The ridge ahead of us had two prominent points, both showing up on the GPS as 6,200 ft/ 1889.76m. The east one -closer to us- had trees on this its steep north side, the west point was grassy and “bald” and looked like the higher of the two. It was also easier to keep track of as we climbed up that way. We decided there, at the lunch stop, that we would not come back this way, but just come down the ridge side to the Freezeout Cr. bottom. After our lunch spot we dropped a little bit more then crossed a swampy side tributary of Freezeout Cr. and on to the base of the Ridge. We knew we didn’t want the lowest road so we climbed up a mixed treed and grassy slope to the higher road. Followed it a short ways until it became obvious that it was dropping down into the creek bottom. Now we decided to climb up to the tree band above us, figuring it would be easy walking in there, it was, but elk thought so too, sign was every where. Now we could occasionally get a fix on the bald point, and climbed steep grassy slopes or through tree bands up towards it. Somewhere in here David and Lance saw some elk off in the trees. We were also seeing moose, bear and cat sign. The GPS was saying that we were climbing around the base of the treed high point, but not where any of the roads were on the GPS map, which seemed to show a road running across the ridge on the south side. Towards the top we found yet another phantom road that went no where. We came up into a broad saddle between the bald point, to the west, and the one with trees to the east. From down here both looked equally high. I sat down with the GPS and eventually got it to tell us that the west point -the bald one, was 6200 ft/ 1889.76m high, the one on the east was 6240 ft/1901.95 tall. The map had contour intervals of 40 ft/ 12.19m. Still the west one looked higher, but we believed the GPS and started to climb the east summit. Now the sun had come out and as we climbed this dry open slope, reminded us that it was a 75 degree/ 23.98c day elsewhere. Like so much of the terrain, we soon saw that what we were seeing from below was the summit plateau, and it rolled over into yet another high point further back. I watched the Bald Point and as we approached the 6,200/ 1889.76m ft level it was clear that we would soon be looking over the top of it. On the grassy rocky top the GPS settled on 6270 ft/ 1911.1m and we were clearly on the highest point in the area and had come up 670 ft/204.22m from the gully bottom. There was a USGS bench marker up there. We had come a little over 4 miles/6.44k from the parking area. We could see no sign of the road that was suppose to be on the south side of the ridge. We took the obligatory summit photos and I took the chance to scope out the upper Spotted Dog Creek basin we could now clearly see on the other side of the CF-LB Divide.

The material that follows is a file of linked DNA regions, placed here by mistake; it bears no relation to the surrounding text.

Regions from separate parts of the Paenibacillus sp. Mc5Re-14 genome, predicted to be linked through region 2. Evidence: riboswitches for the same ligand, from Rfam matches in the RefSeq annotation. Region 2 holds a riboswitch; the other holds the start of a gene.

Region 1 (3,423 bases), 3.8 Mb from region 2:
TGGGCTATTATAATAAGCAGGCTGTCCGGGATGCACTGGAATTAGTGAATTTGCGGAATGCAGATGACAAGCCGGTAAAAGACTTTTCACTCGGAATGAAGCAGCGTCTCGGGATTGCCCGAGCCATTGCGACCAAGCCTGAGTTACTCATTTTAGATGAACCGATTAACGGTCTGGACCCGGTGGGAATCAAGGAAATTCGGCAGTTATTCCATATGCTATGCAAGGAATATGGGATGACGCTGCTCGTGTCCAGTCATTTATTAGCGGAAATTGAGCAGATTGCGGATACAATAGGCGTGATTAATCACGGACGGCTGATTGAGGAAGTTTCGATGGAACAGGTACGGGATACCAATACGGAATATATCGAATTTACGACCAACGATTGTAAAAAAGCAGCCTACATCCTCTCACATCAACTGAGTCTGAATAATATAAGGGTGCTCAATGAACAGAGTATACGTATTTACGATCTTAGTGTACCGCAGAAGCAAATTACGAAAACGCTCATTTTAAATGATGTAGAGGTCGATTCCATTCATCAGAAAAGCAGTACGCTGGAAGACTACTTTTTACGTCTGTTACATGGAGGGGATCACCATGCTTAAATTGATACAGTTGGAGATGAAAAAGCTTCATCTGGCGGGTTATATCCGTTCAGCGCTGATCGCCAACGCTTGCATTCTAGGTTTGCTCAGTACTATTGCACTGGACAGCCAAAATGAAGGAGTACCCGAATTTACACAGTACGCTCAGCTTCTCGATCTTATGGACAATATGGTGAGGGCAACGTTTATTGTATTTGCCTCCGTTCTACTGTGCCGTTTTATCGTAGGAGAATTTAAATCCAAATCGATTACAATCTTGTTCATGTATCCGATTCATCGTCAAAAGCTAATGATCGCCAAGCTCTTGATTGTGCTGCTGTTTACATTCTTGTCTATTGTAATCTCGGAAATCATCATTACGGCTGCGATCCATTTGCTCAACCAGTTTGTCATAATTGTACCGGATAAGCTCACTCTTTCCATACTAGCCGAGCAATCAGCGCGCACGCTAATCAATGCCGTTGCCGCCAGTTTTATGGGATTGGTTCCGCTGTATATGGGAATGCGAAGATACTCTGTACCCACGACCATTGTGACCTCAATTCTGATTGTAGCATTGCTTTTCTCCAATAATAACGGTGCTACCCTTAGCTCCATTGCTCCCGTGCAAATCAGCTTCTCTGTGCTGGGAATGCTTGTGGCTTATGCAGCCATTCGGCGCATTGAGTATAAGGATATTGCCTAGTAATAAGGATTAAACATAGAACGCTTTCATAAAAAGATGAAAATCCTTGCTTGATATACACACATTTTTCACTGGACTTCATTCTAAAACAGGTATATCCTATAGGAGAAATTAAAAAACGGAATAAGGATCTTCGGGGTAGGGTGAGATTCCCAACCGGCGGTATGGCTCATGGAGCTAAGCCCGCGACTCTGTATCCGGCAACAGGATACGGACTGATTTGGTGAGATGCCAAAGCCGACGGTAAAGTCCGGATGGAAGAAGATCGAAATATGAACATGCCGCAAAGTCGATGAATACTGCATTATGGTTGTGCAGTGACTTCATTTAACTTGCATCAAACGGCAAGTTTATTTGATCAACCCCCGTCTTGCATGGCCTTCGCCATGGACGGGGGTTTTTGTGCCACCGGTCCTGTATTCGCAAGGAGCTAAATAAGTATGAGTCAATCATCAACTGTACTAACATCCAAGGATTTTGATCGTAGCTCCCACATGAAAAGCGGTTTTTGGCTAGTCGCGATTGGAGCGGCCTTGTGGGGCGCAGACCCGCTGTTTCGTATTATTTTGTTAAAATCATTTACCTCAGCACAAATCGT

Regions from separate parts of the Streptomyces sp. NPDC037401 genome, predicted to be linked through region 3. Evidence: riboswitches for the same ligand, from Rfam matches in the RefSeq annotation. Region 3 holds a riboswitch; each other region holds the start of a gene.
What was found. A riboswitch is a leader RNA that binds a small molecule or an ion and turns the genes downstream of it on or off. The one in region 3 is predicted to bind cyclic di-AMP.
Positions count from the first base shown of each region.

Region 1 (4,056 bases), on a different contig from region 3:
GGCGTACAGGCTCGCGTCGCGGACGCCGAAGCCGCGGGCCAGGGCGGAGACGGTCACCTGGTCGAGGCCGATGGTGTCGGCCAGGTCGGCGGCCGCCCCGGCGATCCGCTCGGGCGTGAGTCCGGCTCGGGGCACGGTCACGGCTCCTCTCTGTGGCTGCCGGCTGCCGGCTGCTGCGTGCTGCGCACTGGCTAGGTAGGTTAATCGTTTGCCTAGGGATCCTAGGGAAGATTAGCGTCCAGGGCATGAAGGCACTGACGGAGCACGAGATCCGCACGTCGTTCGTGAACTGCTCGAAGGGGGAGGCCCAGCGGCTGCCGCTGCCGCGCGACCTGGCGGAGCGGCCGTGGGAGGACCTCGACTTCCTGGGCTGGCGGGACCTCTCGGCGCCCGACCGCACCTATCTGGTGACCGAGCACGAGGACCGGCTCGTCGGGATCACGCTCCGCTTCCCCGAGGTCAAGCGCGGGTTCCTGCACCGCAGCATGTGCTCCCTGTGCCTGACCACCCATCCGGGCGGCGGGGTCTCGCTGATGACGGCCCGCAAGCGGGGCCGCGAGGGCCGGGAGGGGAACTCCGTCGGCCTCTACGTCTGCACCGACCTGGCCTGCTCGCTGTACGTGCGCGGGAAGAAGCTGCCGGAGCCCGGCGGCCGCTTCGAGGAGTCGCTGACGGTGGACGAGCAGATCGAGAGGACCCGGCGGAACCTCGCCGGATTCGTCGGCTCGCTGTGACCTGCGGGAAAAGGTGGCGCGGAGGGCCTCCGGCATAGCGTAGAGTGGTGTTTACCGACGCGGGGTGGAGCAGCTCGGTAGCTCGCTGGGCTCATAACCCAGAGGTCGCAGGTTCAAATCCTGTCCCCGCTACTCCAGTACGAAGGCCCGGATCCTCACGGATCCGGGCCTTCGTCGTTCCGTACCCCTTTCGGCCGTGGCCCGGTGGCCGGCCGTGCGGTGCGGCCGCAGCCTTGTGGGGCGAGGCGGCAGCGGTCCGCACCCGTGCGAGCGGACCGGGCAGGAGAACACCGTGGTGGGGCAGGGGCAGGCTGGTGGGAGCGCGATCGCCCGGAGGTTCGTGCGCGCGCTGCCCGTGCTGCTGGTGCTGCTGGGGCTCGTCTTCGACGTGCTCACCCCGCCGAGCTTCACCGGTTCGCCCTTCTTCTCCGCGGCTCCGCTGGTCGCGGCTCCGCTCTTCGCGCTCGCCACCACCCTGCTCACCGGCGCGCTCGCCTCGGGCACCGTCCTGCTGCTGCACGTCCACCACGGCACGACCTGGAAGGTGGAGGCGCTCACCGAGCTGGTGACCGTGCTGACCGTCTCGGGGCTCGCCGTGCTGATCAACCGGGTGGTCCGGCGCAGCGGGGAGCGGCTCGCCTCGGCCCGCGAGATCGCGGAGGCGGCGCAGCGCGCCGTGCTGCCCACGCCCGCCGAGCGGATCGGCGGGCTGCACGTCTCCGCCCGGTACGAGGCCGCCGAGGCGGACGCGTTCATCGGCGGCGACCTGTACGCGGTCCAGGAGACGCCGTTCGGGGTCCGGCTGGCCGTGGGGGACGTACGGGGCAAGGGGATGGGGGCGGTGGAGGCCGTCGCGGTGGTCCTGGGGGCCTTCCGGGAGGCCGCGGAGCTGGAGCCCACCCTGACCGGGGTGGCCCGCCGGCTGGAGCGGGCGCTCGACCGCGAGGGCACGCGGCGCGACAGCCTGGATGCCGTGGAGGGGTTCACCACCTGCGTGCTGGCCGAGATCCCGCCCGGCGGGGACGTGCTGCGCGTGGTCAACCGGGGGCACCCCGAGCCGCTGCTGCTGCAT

David and Lance used their binoculars to scout our course back. At 3:PM we started back down the steep slopes of the point, both open slopes and treed sections. We detoured once around a concave slope that was over grown with small raspberry bushes and five feet high thistles. As two of us were in shorts this was a good idea, and it also avoided some cows. It took us a good half hour to get back down the 830ft/258.98m to the bottom of Freezeout Cr. We ended up in the creek bottom where two feeder streams come in, and we could hear water running in Freezeout Cr. But all three were step overs in a boggy area. We took a short break on the opposite slope, it was still sunny and warm, but the north and west were darkening up. Now we had to climb 320ft/ 97.45m up the north side of the main drainage, one of those that kept rolling over to higher hills, to cross onto the toe of Last Year’s Point. There we crossed the fence line just a few feet from where we had crossed it last year. Now we trended northwest to come over the shoulder to the orange pipe. Up over and down the hill to the corral, where now the entire heard of cows were on our side of the Corral Area gate, between us and it. As we approached they decided to all scramble back though the gate, almost like they weren’t suppose to be there, except one cow lingering by the gate, she decided to go through also and we stopped and waited for the gate to clear. Once again the dilemma, but again we left the gate open. They stood around and watched as we crossed Jake Cr. Rd. and went through the Virgina Gulch gate. On the other side we took a little longer break, it was getting seriously cloudy, cooler and we had a wind coming at us from over the hill as we climbed up out of Virginia Gulch. Lance and David thought they heard voices coming from the parking area on the wind, and shortly we saw two people on horseback off to our left, they were going down Virginia Gulch as we were going up. For some reason we miscalculated, on every trip, the climb back up to the parking area and end up coming back down on the “road” that goes up over the hill. Having climbed up higher than we needed to. With in the last few hundred feet down I felt rain drops. Fortunately we got back down the road before its powdery dirt turned to slick mud, it wasn’t really raining there. We didn’t get serious rain until we were around Clinton. We got back to the truck around 5:PM and the distance from the summit to parking had been roughly 3 1/2 miles/ 5.63k. Later I ran numbers on how much elevation loss and gain we’d had with all the gully/draw climbings, it came out to 1,500 ft/ 457.2m whereas the elevation change between the parking lot and the summit was 630 ft/ 192.02m. Now I understand why people who lived and worked in this area spent a lot of time getting around on horse back.
Whats next? Now that we know the particulars of crossing the CF-LB Divide and finding the pinch point, it’s time to start exploring the east side of the WMA, Get some good waypoints on how to navigate the upper Spotted Dog drainage before doing the point-to-point. Stay tuned.
Spotted Dog Drainage, Spotted Dog WMA
Date: Sept. 15th, 2018